How Old is the Universe?

Astrophysicists tell us the universe is 13.8 billion years old, but how do they know that? Everyday Einstein explains how we determine the age of our universe from ancient stars and relic radiation left over from the Big Bang.

Sabrina Stierwalt, PhD
4-minute read
Episode #146

Hubble Space Telescope Deep Field

Hi! I’m Everyday Einstein, Sabrina Stierwalt, bringing you Quick and Dirty Tips to help you make sense of science.

Our universe is 13.8 billion years old, a timescale much longer than the more relatable spans of hundreds or thousands of years that impact our lived experiences. So how do astronomers arrive at such an enormous number?

Ancient Stars

The universe, quite simply, must at least be as old as the oldest thing we can find in it. Thus, a direct test of the age of the universe is to go hunting for ancient stars.

Stars in clusters, or agglomerations of stars, all born at the same time, can be most accurately age-dated by looking for what is called the “main sequence turn off” for the cluster. The longest stage of a star’s life is spent burning hydrogen. During this phase, stars follow a relation between their temperature and brightness known as the main sequence. In other words, hotter stars shine brighter.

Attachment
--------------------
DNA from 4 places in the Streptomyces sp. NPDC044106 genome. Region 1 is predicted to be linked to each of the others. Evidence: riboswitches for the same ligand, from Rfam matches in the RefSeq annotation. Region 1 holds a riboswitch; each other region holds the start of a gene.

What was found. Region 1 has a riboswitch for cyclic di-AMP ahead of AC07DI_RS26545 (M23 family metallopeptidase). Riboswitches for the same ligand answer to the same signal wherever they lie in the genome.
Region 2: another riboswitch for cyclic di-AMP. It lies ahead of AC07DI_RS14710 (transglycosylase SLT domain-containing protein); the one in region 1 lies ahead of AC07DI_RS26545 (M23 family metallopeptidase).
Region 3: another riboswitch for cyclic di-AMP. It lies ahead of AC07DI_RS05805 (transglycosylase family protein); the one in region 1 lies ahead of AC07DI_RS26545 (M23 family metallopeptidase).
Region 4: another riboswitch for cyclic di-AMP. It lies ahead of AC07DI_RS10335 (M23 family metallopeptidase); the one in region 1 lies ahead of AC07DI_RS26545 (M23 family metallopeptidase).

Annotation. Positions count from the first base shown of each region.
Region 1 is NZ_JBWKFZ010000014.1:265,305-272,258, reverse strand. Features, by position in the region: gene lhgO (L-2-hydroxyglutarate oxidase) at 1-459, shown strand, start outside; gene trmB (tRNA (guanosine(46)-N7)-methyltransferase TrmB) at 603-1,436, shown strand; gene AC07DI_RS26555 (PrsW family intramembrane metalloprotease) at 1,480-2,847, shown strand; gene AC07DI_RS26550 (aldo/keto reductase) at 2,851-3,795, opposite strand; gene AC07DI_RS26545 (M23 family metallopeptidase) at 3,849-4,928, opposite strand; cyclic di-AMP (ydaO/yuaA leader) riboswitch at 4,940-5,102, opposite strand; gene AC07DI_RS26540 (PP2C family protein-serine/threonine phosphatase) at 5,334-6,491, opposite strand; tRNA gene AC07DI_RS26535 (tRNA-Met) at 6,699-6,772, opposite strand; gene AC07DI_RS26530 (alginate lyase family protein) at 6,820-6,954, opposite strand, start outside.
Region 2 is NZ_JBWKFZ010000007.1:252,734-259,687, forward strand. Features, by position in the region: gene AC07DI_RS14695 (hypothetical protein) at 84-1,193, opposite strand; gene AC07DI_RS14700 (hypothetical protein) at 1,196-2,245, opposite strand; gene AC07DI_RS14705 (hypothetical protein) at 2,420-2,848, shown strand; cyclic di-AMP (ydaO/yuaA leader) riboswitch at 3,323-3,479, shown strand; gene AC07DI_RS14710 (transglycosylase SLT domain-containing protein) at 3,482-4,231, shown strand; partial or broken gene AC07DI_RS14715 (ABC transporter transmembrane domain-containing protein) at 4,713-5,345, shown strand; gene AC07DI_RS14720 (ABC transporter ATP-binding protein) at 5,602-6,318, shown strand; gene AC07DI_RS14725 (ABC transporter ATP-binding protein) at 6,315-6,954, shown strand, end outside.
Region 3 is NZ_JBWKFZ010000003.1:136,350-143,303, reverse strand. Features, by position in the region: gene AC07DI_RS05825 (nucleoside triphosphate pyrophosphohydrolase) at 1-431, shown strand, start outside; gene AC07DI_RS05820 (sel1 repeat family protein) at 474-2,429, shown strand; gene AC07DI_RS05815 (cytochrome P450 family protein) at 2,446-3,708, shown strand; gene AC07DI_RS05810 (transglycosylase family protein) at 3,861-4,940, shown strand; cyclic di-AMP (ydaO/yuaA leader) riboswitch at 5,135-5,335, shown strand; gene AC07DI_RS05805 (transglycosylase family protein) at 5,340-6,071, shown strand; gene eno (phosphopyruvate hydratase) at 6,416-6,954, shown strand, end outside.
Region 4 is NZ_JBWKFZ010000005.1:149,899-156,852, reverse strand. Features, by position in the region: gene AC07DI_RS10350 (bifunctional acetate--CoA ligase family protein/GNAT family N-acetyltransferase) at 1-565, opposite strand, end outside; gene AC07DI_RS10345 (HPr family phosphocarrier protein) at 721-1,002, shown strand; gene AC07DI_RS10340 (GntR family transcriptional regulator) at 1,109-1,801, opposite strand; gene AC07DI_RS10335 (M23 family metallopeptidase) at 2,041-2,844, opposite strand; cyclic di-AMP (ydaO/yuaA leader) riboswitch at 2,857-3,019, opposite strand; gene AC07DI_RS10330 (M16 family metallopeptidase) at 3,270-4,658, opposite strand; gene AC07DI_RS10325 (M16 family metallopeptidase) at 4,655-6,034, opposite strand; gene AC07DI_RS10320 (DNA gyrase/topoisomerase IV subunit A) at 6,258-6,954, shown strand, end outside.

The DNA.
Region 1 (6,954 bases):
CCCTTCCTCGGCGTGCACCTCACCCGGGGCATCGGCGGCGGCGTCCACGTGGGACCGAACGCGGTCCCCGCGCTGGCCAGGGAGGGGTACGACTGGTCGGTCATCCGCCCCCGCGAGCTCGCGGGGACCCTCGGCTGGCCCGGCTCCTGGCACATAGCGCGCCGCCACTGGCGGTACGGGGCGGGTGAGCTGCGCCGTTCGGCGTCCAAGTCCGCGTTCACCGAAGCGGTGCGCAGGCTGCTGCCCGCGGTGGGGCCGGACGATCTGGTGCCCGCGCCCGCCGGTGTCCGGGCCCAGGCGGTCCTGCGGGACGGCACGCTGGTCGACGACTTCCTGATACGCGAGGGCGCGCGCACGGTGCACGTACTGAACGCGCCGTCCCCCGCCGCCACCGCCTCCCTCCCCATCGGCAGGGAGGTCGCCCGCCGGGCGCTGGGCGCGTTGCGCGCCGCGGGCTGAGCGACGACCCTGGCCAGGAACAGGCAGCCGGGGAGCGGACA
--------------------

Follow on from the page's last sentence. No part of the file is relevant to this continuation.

Once a star runs out of hydrogen to burn, it will begin to cool and thus leave this main sequence relation before becoming a supergiant, a white dwarf or even a black hole. Based on our knowledge of stellar evolution, astronomers can estimate how long certain types of stars will continue burning hydrogen on the main sequence. Our Sun, a relatively low mass star, has been burning hydrogen for nearly 5 billion years and will continue to do so for another 4 to 5 billion more. Even though they have more fuel to burn, more massive stars spend a shorter time on the main sequence because they burn through that fuel much faster.

See also: Will the Sun Explode?


As a star cluster ages, the most massive stars leave the main sequence first, followed by stars of decreasing mass. Observations of relatively young star clusters will thus reveal all types of stars filling out the main sequence. Older clusters will show a less complete main sequence as the most massive stars have already exhausted their hydrogen fuel and “turned off” the main sequence.


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About the Author

Sabrina Stierwalt, PhD

Dr Sabrina Stierwalt earned a Ph.D. in Astronomy & Astrophysics from Cornell University and is now a Professor of Physics at Occidental College.